When life gives you a lemon, make lemonade. This witty expression was coined by Hubbard many moons ago, but it is just as relevant as it was yesterday.
This phrase is often used to encourage optimism in the face of misfortune.
But you know what? You don’t always have to make lemonade. Yes, you don’t – as long as you know how to store the lemons correctly for future applications.
In this blog, I’ll shine a light on the correct way to store cut lemon, so it doesn’t get shriveled and dry. Keep reading to know!
Table Of Content
How To Store A Cut Lemon?
Sliced and halved lemons should be stored in a ziploc bag or an airtight container for up to 5 to 7 days in the fridge. Wrapping cut lemons in a plastic wrap also keeps them from drying out.
Since lemons are acidic in nature, they have a very short life once they lose moisture. Protecting the cut side from the air helps to reduce water loss and oxidation.
This particular step is going to be painstaking, but if you want to go the extra mile, hear me out. What you’re gonna do is wrap each wedge with a plastic wrap, pressing it firmly and directly against the pulp and squeezing out as much air as possible.
Can You Freeze Lemons? Use This Hack!
Yes, of course. You can freeze lemons. As a matter of fact, frozen lemons are easier to zest than your regular lemons. Place whole lemons in a freezer-safe bag and remove as much air as possible before sealing.
This way, you can store lemons for three to four months.
For thawing, let them sit in cold water for about 10 minutes or zap them in the microwave for a couple of seconds.
Now, let’s talk about the hack. It’s pretty straightforward.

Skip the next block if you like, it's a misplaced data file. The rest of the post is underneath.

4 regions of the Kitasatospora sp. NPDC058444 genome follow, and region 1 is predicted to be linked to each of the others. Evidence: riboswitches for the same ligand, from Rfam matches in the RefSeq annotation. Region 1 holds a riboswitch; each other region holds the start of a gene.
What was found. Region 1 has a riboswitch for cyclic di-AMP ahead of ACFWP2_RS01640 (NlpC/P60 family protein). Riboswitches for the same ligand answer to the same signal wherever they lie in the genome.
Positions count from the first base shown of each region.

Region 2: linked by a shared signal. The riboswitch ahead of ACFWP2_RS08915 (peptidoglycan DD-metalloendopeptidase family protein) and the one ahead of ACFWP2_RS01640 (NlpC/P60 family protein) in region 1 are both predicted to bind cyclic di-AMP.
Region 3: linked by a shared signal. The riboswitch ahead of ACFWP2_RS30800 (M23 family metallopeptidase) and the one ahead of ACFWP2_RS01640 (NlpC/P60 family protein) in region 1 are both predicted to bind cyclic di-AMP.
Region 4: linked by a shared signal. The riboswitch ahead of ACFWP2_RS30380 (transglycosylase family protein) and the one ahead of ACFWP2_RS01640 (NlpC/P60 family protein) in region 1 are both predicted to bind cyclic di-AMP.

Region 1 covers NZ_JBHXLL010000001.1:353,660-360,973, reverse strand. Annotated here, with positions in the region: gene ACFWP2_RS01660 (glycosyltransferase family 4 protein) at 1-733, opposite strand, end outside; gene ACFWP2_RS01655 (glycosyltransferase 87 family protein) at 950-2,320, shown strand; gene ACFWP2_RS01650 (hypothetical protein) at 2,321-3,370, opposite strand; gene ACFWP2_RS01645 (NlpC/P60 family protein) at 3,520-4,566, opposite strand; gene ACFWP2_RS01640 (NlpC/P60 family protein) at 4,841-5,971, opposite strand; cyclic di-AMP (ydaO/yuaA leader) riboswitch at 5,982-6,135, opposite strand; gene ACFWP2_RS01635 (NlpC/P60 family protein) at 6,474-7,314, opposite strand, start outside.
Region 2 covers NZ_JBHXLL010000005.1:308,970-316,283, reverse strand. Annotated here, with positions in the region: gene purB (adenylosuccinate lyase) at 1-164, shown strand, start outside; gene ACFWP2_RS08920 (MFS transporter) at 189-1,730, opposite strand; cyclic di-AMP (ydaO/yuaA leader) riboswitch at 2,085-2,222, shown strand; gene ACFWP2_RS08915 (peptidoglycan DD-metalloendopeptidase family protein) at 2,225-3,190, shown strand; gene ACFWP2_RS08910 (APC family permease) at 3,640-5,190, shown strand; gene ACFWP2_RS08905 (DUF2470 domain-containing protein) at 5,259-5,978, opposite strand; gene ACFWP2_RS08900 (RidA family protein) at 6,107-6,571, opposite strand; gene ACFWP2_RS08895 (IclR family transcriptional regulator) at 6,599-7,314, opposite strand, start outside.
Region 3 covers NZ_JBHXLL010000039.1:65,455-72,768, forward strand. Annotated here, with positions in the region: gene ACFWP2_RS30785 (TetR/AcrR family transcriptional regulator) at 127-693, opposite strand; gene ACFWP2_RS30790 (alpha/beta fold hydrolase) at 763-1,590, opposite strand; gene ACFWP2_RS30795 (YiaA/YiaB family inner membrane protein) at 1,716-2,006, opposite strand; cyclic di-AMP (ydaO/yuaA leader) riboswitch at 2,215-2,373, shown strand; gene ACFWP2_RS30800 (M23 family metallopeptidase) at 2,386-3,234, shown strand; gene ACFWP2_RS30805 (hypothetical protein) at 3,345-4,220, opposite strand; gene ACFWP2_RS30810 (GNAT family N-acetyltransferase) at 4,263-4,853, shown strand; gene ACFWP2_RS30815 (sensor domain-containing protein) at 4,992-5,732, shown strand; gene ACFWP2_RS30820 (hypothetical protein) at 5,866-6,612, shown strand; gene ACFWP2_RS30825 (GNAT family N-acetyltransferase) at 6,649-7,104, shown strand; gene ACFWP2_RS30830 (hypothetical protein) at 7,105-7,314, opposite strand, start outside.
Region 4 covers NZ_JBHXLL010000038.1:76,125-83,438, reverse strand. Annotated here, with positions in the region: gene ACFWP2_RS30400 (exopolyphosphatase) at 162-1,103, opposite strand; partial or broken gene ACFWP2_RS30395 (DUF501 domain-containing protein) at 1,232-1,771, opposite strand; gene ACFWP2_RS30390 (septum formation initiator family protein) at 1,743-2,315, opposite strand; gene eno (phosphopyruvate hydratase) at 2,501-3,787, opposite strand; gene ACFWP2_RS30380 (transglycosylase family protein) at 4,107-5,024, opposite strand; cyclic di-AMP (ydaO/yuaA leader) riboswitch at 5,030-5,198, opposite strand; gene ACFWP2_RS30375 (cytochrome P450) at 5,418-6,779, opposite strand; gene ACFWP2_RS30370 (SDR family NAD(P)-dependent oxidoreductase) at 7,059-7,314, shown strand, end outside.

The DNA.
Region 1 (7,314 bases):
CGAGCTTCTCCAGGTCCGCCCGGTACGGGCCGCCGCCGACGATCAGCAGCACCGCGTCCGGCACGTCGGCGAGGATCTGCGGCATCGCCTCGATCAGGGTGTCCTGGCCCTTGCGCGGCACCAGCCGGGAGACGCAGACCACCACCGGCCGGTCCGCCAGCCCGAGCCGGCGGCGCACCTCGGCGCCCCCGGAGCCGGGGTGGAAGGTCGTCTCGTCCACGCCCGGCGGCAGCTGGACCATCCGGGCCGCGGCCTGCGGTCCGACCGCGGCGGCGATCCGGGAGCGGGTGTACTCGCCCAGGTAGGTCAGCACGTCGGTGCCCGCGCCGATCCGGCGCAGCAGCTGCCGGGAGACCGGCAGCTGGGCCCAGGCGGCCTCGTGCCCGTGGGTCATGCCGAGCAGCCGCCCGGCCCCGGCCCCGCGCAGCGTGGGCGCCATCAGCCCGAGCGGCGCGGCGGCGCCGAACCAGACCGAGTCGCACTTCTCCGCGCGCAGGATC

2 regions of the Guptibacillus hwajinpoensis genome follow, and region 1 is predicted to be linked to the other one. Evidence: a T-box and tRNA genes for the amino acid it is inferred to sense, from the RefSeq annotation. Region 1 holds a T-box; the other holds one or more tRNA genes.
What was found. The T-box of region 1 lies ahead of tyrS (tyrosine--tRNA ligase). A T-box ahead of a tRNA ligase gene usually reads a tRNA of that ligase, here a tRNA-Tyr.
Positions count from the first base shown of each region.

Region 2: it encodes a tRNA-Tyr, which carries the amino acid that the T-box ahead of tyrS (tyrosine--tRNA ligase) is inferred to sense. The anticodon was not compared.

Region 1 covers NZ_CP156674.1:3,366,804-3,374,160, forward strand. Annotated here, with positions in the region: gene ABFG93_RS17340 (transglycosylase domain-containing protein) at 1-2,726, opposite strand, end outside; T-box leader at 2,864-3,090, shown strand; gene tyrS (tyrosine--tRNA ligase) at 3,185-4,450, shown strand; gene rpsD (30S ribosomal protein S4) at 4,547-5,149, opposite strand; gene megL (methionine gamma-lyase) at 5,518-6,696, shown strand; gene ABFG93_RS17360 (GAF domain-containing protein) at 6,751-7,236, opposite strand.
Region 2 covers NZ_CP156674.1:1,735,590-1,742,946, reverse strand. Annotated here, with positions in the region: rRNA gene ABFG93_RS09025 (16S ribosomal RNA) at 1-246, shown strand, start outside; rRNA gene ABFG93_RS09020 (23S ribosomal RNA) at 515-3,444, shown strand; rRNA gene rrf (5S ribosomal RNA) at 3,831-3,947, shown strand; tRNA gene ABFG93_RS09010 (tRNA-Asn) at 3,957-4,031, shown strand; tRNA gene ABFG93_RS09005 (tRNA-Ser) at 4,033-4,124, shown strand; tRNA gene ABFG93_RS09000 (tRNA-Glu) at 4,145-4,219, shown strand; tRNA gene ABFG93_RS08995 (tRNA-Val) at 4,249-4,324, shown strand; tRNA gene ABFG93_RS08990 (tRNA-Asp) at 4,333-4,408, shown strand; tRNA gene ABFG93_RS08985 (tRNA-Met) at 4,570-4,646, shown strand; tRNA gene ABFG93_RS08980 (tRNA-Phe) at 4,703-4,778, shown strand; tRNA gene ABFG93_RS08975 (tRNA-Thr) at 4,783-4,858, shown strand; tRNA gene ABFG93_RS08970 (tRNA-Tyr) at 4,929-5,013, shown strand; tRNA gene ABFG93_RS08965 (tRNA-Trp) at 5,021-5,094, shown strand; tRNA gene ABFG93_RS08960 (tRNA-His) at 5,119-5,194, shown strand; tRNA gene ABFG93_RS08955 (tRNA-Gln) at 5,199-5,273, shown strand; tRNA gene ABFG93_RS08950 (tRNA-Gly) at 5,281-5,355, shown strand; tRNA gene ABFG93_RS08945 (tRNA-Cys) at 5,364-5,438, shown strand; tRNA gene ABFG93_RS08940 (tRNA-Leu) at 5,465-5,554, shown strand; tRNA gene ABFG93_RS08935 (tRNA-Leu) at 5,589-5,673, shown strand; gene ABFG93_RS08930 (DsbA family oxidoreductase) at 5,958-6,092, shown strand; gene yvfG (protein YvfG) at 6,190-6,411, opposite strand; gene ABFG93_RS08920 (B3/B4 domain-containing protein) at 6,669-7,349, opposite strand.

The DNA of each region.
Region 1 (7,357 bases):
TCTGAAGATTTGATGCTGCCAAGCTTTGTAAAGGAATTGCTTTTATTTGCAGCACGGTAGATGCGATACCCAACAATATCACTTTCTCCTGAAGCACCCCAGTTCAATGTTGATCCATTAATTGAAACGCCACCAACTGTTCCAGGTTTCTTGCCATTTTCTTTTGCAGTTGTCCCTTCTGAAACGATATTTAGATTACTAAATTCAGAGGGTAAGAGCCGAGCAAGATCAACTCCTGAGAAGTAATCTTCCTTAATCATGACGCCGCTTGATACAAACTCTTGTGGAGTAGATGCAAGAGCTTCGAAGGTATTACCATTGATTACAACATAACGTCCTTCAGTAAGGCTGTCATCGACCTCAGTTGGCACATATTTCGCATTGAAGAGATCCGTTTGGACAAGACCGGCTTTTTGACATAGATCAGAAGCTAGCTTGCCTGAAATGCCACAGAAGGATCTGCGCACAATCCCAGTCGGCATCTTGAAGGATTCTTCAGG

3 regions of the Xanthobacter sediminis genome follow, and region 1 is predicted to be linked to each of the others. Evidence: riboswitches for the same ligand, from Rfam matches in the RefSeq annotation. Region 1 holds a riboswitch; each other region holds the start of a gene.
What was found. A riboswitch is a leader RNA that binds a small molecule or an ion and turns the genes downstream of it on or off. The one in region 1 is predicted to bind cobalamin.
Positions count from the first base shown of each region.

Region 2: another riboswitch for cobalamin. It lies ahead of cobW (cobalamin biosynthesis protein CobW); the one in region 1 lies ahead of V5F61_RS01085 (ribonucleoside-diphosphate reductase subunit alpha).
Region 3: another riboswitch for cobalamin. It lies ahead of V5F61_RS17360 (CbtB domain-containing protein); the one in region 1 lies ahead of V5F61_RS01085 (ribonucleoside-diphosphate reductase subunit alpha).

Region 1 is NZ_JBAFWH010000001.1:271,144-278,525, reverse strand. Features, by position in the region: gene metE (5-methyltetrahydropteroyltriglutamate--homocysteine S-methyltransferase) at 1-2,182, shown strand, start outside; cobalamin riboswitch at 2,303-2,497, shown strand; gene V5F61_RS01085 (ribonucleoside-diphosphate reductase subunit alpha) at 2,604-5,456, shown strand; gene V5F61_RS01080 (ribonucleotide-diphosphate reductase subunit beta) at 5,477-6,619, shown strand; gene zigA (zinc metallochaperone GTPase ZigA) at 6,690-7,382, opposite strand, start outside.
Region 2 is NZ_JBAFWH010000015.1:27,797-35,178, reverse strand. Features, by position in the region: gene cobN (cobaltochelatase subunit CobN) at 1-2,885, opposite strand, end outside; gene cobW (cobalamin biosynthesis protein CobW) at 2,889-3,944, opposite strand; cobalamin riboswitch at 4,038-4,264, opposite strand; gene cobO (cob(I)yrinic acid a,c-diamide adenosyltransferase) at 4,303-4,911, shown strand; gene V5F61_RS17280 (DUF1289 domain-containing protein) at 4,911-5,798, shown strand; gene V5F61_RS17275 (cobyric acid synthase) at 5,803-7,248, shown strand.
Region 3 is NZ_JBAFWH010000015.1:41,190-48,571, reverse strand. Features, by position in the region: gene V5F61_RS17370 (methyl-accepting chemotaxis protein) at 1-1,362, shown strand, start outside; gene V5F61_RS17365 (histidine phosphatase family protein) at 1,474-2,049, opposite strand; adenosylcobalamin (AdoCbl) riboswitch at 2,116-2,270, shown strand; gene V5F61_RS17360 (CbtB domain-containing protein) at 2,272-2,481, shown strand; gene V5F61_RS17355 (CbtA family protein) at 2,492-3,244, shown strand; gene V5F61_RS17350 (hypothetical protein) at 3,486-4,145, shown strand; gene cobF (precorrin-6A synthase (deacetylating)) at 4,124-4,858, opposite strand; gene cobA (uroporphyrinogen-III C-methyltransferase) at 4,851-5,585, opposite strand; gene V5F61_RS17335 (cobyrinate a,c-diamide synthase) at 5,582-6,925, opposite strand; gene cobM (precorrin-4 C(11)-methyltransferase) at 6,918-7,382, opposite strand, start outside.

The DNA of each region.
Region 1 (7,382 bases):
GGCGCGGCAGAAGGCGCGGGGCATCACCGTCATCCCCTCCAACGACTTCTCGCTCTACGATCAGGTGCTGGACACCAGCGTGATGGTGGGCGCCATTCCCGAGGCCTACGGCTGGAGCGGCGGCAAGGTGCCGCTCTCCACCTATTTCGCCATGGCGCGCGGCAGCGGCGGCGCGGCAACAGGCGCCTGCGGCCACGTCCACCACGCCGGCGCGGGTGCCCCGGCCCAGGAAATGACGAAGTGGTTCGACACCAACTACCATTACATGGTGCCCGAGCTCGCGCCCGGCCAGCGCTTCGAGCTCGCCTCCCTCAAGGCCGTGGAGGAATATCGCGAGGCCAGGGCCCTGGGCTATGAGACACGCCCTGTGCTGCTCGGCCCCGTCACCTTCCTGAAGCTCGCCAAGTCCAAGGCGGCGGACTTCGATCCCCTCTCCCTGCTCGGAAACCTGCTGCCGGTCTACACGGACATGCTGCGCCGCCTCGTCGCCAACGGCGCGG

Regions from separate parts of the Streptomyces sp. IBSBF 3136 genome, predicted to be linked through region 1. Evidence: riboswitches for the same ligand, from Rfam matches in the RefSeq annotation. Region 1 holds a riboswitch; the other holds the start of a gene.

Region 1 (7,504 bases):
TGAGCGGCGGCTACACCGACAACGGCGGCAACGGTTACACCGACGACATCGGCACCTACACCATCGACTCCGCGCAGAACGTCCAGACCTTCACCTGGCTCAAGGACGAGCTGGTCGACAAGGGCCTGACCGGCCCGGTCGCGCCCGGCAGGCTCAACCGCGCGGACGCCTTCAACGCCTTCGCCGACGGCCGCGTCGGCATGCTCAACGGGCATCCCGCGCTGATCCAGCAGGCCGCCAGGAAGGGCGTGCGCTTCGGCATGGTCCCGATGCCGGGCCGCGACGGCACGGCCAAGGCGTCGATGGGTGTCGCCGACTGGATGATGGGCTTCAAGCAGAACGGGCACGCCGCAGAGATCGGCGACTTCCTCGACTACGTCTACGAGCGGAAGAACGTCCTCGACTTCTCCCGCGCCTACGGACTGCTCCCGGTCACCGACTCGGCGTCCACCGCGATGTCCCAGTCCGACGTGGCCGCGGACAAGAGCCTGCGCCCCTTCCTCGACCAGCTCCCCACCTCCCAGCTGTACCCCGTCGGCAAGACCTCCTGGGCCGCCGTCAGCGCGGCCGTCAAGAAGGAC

Freeze the lemon juice in ice cube trays. Once frozen, transform the lemon juice cubes into the freezer bag and seal.
So, what can you do with the lemon zest? Freshly grated lemon zest loses flavor quickly and may even become a bacterial risk after a few days.
Thankfully, you can freeze lemon zest, too,
Place tightly packed spoonfuls on a baking sheet lined with parchment paper. Once frozen, transfer the zest lumps to a freezer-safe container and freeze again.
The frozen zest can be used for the next three to four months.
Sometimes, lemons are brown and dry right off the bat – immediately after you cut them. Why does that happen?
Let’s find out.
Why Are My Lemons Brown And Dry When I Cut Them?
The three most common reasons behind lemons turning brown and dry right even when you cut them freshly are:
- Boron deficiencies
- Mineral deficiencies
Any of these 3 could be the guilty party behind your lemons turning brown and dry. Keep in mind that you might not always be able to tell what caused lemons to go brown on the inside, but understanding the potential causes gives you a better chance.
Let’s read on.
Boron deficiency is the most common reason behind lemons turning brown and dry.
While I could have explained it under a more comprehensive heading like “nutritional deficiency,” this condition is so rampant that it demands a separate section.
You can test for boron deficiency using a soil test kit.
If your lemons have a mineral deficiency, they’ll turn brown again.
What’s tricky is that the lemon might not show any signs of a problem on the exterior since the deficiency hampers the fruit as it grows and doesn’t have to access the flesh from the outside.
Spined citrus bugs are only known to attack citrus fruits. The bug pierces through the lemon’s rind, scooping its mouthparts into the fruit to suck out the juices.
This hampers the protection that the rind usually provides the fruit, leaving the inner part prone to decay. To counter this problem, the idea is to control the nymphs as soon as the winter starts.
Now that you know everything there’s to know about storing lemons, you don’t always have to make lemonade when life gives you lemons. Hehe. Instead, you can store it in the fridge and use it only when necessary.